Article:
The Three Most Worthless Questions – Part II

A few weeks ago, I posted about one of the three most worthless questions to ask in a meeting: “Does anyone have any questions?”

Today I look at the second of those questions: “Does everyone understand this?”

Such questions waste your time and everyone’s for several reasons. For starters, when was the last time you heard, “No, I didn’t understand it,” in response? Have you ever?

Think about why people almost always answer “yes.” To begin with, it literally is a “yes-seeking” question (in the terminology of negotiation expert Chris Voss). People don’t want to look bad in front of their peers, appearing to struggle with a concept that no one else in the room seems to find problematic. All the other heads in the room are nodding yes, and going against that unanimity makes one look like they’re not a good team player. Another reason is simple politeness. Consider how similar “Does everyone understand this” and “Doesn’t my baby look cute?” are. And then there are the people who say yes just to get to the next item on the agenda. The yes response does the work of moving on (recall my recent posts on conversation analysis).

Finally, even if everyone in the room answered yes because they believed they understood the topic (that is, none of the above drivers were in play), you still have no idea of HOW any of them understood it. Each person has a unique lens through which they process information. As noted in my piece on compliance vs. commitment, we each interpret information in the light of prior knowledge and past experiences. So, even if everyone understands the information, some will interpret it in terms of new possibilities while others will view it as “Oh no, here we go again.” And isn’t getting at the individual interpretations really more valuable than asking a question that you know everyone will answer the same way?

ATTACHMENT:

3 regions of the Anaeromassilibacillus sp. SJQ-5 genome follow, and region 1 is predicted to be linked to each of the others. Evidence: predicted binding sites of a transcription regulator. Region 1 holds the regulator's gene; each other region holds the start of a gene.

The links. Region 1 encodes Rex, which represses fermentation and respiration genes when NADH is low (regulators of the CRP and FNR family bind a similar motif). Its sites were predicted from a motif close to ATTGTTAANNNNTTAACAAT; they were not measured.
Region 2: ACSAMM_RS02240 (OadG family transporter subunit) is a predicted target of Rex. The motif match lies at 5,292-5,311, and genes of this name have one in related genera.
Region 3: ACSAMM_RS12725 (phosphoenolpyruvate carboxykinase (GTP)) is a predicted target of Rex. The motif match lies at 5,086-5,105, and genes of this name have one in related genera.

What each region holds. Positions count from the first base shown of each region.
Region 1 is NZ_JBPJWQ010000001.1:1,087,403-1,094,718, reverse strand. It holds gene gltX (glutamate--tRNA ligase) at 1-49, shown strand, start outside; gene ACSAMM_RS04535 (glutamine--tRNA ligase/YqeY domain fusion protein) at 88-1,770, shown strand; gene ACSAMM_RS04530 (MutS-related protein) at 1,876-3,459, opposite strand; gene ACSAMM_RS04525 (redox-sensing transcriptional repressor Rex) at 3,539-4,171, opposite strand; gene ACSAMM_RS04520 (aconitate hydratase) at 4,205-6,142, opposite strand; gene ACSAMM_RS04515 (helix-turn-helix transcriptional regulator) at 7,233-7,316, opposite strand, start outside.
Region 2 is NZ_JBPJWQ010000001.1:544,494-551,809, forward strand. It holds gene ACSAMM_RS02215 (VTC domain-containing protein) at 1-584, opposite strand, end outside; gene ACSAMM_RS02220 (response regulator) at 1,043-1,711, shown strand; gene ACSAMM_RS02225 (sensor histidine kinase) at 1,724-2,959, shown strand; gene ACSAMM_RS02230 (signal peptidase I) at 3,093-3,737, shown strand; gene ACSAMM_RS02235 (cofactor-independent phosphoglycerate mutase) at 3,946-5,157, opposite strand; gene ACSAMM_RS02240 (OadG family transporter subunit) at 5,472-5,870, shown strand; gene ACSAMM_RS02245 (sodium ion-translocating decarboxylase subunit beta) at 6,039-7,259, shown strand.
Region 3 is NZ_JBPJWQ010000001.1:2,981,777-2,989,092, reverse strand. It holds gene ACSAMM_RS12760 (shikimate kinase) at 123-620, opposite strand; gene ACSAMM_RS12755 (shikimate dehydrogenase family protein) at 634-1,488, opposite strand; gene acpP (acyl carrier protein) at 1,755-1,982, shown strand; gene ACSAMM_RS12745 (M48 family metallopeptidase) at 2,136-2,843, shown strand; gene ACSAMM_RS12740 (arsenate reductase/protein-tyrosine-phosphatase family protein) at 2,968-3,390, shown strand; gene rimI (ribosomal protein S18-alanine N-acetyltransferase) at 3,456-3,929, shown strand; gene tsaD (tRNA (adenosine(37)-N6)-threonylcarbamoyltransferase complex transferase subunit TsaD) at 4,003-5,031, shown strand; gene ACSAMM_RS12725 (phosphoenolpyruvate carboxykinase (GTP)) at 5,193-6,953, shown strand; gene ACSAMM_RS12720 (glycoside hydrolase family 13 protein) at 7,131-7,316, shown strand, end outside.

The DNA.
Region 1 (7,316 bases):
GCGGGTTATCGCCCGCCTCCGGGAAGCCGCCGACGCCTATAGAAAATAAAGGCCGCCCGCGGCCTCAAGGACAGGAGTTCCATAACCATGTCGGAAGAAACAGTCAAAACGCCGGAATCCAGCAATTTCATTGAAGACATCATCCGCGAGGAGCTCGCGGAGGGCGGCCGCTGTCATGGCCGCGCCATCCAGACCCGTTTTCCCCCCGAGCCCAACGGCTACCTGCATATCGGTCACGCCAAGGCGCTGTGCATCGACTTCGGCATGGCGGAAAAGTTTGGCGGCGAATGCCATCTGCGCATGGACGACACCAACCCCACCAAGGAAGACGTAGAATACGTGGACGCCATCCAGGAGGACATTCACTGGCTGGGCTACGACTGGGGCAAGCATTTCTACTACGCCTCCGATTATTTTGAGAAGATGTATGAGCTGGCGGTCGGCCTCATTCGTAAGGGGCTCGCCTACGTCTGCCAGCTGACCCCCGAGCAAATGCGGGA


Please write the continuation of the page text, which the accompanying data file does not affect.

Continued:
So, why not ask the disconfirming question, “Where might this HSE initiative (or thing you might be working on) meet resistance?” Doing so signals that you acknowledge there might be some resistance and that you’re looking for ideas on how to deal with it. Another useful strategy explicitly explores how the room heard the information. It employs questions such as, “What does this mean we will be doing differently?” This lovely presupposition structure not only embeds the thought that we will be doing something differently (perhaps a key point to make), but it also produces responses that give you insight into how they interpreted what you had covered.

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